top of page

"Gender neutral terms take away from womanhood" and other myths about queer-inclusive language

Queer affirming language is not only necessary, it's life saving.

In this blog post, we'll examine popular myths that are heavily used by TERFS (Trans Exclusionary Radical Feminists) in birthing spaces, debunk said myths, and affirm all the ways in which queer affirming language is the only path forward in the world of birthwork.

This post was written for the folks at Brood Care Inc.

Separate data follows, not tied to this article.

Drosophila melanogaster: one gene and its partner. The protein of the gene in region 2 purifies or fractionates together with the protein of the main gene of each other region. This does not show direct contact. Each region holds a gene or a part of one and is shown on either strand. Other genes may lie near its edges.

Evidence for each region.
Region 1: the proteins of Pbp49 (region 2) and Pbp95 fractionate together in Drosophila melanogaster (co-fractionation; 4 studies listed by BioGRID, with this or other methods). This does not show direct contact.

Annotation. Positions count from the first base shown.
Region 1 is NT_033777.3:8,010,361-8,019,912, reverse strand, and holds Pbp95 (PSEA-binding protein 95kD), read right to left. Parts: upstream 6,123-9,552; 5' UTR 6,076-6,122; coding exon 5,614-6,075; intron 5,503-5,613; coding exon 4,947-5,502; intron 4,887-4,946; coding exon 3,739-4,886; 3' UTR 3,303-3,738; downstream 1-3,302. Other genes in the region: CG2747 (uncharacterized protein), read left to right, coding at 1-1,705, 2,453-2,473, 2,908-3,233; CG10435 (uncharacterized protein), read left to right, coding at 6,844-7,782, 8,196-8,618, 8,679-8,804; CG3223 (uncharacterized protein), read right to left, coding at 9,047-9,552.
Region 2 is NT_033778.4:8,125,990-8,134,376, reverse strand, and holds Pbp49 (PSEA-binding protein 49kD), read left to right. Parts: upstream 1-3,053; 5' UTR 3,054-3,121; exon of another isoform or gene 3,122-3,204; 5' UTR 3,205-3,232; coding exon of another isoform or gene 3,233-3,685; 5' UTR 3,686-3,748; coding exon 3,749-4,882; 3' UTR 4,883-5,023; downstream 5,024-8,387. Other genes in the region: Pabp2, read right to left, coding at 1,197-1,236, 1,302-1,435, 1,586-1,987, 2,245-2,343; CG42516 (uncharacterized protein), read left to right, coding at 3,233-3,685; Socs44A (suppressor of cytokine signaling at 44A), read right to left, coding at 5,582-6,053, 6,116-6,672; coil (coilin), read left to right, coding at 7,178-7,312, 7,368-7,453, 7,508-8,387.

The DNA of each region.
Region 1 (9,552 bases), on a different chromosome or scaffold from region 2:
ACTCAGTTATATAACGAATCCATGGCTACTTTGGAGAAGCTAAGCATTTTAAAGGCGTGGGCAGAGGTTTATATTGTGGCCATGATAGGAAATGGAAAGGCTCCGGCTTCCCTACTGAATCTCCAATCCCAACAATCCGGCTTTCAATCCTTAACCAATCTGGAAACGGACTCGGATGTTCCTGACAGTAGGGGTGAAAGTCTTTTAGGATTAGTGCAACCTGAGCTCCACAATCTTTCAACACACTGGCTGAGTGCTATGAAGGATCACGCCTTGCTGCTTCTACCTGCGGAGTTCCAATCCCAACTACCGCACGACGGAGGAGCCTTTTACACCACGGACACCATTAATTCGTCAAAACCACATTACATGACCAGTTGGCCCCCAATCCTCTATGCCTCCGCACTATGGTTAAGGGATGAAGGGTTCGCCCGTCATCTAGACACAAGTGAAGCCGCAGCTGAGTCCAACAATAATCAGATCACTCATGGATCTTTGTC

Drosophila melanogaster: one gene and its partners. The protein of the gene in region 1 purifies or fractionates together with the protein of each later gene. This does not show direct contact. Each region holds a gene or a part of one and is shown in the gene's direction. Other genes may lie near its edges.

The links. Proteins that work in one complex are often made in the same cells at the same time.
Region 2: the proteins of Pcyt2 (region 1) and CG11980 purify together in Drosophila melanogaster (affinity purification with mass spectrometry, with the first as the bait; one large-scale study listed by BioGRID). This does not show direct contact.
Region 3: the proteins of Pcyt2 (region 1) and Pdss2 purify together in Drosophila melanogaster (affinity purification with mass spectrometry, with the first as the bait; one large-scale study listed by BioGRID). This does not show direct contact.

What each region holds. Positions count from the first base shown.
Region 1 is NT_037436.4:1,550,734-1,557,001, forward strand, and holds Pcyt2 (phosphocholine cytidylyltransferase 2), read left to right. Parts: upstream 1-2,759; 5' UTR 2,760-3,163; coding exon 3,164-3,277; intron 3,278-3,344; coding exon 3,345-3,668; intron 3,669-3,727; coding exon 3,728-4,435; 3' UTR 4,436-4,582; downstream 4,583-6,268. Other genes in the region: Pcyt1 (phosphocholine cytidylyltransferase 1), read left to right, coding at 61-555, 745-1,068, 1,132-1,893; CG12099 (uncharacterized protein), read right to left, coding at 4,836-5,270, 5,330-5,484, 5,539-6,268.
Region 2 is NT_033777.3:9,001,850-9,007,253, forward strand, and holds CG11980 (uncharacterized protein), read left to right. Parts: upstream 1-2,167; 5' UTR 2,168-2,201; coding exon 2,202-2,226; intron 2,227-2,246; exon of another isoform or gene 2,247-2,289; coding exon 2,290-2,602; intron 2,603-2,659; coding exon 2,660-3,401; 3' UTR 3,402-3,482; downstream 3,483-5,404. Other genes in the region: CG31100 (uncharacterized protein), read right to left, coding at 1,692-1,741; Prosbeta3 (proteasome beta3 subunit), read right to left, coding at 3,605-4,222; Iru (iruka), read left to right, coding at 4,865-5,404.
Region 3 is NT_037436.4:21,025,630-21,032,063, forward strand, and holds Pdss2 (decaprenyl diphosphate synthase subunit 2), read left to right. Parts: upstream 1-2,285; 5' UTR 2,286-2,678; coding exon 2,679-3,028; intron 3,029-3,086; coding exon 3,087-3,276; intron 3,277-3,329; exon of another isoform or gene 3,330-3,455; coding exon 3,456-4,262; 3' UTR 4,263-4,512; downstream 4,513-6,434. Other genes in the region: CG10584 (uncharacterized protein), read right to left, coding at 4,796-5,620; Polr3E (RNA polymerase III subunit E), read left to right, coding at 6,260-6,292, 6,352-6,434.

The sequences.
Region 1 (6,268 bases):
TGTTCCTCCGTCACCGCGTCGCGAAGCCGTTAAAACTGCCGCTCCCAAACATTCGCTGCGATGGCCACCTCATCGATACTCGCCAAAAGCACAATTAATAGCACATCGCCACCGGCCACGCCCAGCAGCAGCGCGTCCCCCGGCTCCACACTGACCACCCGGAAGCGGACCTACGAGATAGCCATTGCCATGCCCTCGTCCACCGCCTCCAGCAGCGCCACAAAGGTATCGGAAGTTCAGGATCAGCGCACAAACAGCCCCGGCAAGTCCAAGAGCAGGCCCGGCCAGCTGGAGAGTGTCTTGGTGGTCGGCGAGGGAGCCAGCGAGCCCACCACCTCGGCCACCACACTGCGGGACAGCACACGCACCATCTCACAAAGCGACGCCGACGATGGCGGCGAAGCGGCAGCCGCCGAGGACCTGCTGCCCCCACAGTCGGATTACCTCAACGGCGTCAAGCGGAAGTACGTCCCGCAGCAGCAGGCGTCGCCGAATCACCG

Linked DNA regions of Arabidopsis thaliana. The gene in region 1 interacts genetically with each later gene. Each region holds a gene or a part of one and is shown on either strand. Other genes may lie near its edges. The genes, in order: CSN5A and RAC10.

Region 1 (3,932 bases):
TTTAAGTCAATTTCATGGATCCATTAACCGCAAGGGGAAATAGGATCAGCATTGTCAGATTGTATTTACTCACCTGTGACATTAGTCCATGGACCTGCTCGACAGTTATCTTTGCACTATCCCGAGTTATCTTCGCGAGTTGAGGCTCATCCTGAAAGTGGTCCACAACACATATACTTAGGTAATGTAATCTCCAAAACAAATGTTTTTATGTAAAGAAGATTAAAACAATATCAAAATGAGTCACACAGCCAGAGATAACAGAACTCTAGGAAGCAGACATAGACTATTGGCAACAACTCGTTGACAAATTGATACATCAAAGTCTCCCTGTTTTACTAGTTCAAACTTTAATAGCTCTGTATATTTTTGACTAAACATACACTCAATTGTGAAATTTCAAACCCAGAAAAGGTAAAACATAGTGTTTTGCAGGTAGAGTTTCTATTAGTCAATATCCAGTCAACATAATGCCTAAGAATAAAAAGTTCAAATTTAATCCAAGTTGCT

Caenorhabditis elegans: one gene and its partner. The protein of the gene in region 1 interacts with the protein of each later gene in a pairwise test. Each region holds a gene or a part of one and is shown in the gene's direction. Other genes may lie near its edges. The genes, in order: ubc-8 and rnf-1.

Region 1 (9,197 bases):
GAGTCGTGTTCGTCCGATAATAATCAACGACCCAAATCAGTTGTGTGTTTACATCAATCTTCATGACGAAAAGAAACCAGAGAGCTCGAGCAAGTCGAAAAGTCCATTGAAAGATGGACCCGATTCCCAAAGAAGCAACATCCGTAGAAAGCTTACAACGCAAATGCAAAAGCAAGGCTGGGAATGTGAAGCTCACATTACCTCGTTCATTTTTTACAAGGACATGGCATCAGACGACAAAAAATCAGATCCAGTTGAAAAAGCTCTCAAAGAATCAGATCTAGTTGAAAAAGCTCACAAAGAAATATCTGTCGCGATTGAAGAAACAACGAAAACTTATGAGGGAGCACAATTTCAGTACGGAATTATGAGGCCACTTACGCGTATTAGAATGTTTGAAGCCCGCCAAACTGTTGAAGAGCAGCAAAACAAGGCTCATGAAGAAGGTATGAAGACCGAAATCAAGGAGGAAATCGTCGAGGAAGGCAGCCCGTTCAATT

I‘d love to hear your thoughts on Male, Female. In some cases, I’ve used these terms in a medical way to identify those who have uteri and those who do not since I will sometimes hold events that are more focused on those with a uterus.

Anna Balagtas
Anna Balagtas
Mar 25, 2023
Replying to

Hmm, I tend not to use "male" or "female" in my practice. Especially because for me I care for many queer folks, my language is automatically non-gendered/gender neutral when I'm addressing folks generally. When I hold events specific for people with uteruses, I'll also use medical terms or if it's in the context of birth, I'll call folks "birthing people" or "pregnant people".

bottom of page